Updated: Aug 7, 2019
As of 2019, all companies must adopt new accounting rules related to commissions, causing most SaaS commissions expense to be amortized over either an expected customer lifetime or the contracted service period.
Happy New Year! 2019 brings a lot of exciting changes: a new commitment to working out, a new Ariana Grande album, and most importantly ASC 606/IFRS 15- the accounting rules that will forever change the way you look at commissions expense.
Isn't ASC 606 a revenue thing?
While billed as new revenue guidance, ASC 606/IFRS 15’s far more challenging changes come in the new standards related to costs incurred to obtain and fulfill signed contracts. These costs, including commissions, must be amortized over a period over benefit, up to an estimated customer lifetime.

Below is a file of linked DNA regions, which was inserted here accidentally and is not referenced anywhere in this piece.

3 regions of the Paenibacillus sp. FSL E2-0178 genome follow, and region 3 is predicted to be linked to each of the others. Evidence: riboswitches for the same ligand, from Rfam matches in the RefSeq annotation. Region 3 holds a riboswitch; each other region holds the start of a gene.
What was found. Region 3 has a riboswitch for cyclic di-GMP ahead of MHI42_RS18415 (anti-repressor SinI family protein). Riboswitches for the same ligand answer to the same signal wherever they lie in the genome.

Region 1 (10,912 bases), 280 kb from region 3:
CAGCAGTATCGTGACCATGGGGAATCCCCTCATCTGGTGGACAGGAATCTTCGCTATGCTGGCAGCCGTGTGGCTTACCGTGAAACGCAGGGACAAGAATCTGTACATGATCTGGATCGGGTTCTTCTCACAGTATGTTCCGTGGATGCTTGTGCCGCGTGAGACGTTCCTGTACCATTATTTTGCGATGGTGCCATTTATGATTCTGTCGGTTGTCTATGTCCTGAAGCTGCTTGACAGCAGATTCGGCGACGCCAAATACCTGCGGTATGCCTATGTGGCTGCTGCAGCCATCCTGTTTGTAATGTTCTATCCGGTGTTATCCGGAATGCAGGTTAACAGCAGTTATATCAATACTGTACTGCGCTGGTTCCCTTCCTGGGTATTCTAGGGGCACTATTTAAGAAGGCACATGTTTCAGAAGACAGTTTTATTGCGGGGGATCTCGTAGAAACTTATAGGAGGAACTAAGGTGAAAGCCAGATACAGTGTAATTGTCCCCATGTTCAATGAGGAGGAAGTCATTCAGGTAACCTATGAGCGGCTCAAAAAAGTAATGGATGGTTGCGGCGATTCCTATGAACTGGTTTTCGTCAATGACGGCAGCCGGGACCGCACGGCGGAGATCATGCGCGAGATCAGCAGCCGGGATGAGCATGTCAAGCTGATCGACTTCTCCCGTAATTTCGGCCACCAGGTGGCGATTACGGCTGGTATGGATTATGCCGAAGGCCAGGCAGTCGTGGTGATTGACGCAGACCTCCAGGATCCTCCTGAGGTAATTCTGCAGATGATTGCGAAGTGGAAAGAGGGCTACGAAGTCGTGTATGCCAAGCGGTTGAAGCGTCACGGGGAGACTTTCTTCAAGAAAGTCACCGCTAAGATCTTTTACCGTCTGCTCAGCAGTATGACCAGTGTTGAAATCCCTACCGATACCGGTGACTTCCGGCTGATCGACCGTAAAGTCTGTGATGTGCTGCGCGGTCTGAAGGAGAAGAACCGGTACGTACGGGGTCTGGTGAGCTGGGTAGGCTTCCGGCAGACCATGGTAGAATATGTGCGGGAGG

There’s some nuance in this (if you really want to nerd out, jump down this rabbit hole.) The high level is:
The intention of the new accounting rule is to make businesses look more comparable.
In SaaS, we pay relatively high commissions rates on new business because we understand that our new customers will probably renew for years to come. Today, contrasted with a non-SaaS business, our cost of sales in year 1 looks really high, but in future periods looks artificially low.
So what do I do?
The two most important things to get started are to:
1. Read your comp plans, and understand if your sales/service/exec teams paid based on deals closing. We recommend writing out the algebraic formula of how people are paid to see if you can trace a commission back to a specific deal closing.
2. Build a cohort analysis spreadsheet to learn customer lifetimes.
These two pieces are the most important building blocks that help you explain all the unique parts of business to your auditors.
As for the painful amortization schedules? We got you covered.
Questions and comments welcome below.